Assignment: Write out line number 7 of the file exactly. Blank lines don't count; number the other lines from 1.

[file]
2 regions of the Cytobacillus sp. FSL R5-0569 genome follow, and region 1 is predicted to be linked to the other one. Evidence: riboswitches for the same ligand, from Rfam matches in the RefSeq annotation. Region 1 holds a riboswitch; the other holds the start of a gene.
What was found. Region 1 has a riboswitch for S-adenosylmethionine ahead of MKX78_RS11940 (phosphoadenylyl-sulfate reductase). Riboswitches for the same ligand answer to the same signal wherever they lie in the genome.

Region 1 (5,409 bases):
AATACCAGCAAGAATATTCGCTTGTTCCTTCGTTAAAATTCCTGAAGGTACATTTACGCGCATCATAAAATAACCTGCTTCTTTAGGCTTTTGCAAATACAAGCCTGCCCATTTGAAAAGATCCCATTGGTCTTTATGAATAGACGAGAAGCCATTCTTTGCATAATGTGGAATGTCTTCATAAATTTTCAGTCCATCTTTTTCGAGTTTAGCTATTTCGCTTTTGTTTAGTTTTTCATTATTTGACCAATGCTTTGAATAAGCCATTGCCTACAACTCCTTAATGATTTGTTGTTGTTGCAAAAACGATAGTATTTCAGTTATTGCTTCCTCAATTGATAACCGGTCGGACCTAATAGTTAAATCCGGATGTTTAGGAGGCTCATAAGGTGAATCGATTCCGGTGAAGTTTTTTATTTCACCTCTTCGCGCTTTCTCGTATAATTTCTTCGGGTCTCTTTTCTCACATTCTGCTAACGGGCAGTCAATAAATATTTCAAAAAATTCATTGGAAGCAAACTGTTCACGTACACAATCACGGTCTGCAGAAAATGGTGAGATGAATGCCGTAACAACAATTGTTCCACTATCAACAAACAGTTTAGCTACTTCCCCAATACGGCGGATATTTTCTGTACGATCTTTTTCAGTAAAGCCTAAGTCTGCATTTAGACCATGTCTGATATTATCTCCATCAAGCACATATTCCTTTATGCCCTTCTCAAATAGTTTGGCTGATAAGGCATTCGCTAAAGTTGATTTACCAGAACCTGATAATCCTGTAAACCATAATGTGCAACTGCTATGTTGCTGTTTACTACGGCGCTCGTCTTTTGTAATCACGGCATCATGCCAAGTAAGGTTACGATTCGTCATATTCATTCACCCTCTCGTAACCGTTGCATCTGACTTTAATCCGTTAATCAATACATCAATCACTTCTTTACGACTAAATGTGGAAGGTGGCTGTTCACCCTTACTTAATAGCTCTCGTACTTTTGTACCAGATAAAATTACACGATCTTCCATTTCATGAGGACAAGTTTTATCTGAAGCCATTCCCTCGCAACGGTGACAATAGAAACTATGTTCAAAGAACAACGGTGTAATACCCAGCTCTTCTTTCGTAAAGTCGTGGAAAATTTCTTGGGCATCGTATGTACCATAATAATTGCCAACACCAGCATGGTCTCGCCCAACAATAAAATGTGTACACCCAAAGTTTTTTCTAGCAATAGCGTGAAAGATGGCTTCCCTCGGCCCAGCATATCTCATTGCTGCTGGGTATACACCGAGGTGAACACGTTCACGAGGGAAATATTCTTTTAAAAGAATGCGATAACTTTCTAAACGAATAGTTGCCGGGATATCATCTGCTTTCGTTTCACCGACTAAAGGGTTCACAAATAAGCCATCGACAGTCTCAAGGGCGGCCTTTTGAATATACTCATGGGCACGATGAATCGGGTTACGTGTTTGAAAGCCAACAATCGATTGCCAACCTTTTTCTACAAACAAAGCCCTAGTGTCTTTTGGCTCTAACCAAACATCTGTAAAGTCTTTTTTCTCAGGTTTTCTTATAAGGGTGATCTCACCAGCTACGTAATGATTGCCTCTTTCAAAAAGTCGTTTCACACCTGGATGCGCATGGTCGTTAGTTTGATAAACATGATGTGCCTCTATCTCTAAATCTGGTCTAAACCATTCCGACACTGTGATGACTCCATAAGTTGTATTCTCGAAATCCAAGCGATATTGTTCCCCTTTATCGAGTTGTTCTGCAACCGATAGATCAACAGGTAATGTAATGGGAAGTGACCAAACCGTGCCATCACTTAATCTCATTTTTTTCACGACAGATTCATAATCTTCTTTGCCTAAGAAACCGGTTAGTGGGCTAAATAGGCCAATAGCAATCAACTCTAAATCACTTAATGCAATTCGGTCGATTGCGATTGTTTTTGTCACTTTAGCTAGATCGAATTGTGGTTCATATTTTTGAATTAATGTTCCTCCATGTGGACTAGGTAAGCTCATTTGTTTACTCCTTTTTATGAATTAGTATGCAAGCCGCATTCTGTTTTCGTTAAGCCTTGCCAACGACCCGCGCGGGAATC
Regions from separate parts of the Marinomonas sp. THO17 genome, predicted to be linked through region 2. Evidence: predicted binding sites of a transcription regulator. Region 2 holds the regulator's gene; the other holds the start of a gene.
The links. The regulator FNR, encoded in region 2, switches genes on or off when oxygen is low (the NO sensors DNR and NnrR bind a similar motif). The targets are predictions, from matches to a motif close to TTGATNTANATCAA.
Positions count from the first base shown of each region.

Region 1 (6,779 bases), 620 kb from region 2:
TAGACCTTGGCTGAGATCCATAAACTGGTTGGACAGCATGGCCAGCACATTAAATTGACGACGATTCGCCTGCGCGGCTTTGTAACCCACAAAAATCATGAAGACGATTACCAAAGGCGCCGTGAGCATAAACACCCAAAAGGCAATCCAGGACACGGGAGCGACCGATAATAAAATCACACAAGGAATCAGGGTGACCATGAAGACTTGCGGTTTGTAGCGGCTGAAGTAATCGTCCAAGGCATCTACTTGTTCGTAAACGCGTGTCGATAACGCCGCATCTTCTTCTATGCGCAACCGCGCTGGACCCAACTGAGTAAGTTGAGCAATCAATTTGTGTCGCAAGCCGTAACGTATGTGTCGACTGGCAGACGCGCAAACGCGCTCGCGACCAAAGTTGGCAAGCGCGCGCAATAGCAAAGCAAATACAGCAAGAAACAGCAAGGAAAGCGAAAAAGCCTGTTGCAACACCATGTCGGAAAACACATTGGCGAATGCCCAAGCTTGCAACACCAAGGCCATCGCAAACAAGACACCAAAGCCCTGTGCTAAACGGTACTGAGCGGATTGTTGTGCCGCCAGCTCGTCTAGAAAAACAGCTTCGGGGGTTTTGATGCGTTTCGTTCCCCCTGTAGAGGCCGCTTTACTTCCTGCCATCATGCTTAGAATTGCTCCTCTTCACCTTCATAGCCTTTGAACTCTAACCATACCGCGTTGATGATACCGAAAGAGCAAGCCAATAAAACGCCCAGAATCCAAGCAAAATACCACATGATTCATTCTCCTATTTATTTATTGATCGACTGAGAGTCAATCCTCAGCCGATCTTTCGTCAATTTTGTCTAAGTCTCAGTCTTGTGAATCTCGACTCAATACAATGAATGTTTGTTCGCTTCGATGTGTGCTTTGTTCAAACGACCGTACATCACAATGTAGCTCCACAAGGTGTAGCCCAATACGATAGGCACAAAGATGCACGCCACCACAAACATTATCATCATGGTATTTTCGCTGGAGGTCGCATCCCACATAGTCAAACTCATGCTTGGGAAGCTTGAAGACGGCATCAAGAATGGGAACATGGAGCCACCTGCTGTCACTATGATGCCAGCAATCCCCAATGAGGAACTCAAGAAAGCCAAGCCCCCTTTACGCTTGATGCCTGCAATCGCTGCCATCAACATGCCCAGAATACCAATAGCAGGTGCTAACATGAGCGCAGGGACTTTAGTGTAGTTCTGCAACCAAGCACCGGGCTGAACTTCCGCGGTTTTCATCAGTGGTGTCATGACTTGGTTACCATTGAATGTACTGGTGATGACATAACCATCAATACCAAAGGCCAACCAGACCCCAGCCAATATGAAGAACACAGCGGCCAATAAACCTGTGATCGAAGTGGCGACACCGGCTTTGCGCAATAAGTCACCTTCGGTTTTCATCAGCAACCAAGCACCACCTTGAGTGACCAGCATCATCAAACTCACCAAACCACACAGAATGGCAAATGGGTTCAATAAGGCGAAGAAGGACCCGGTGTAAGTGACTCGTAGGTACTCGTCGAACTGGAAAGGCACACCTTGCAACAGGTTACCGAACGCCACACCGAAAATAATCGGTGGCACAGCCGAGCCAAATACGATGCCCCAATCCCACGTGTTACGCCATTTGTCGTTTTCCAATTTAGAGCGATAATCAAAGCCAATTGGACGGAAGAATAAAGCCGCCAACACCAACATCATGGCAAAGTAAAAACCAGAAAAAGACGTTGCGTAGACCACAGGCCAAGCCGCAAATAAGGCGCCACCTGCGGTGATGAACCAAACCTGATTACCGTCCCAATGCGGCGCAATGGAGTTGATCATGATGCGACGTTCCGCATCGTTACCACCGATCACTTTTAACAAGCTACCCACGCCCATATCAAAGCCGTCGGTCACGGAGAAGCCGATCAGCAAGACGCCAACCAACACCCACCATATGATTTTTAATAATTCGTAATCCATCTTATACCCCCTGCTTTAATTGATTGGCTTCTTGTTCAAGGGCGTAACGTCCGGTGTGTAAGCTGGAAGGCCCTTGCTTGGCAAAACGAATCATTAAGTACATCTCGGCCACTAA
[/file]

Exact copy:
Positions count from the first base shown of each region.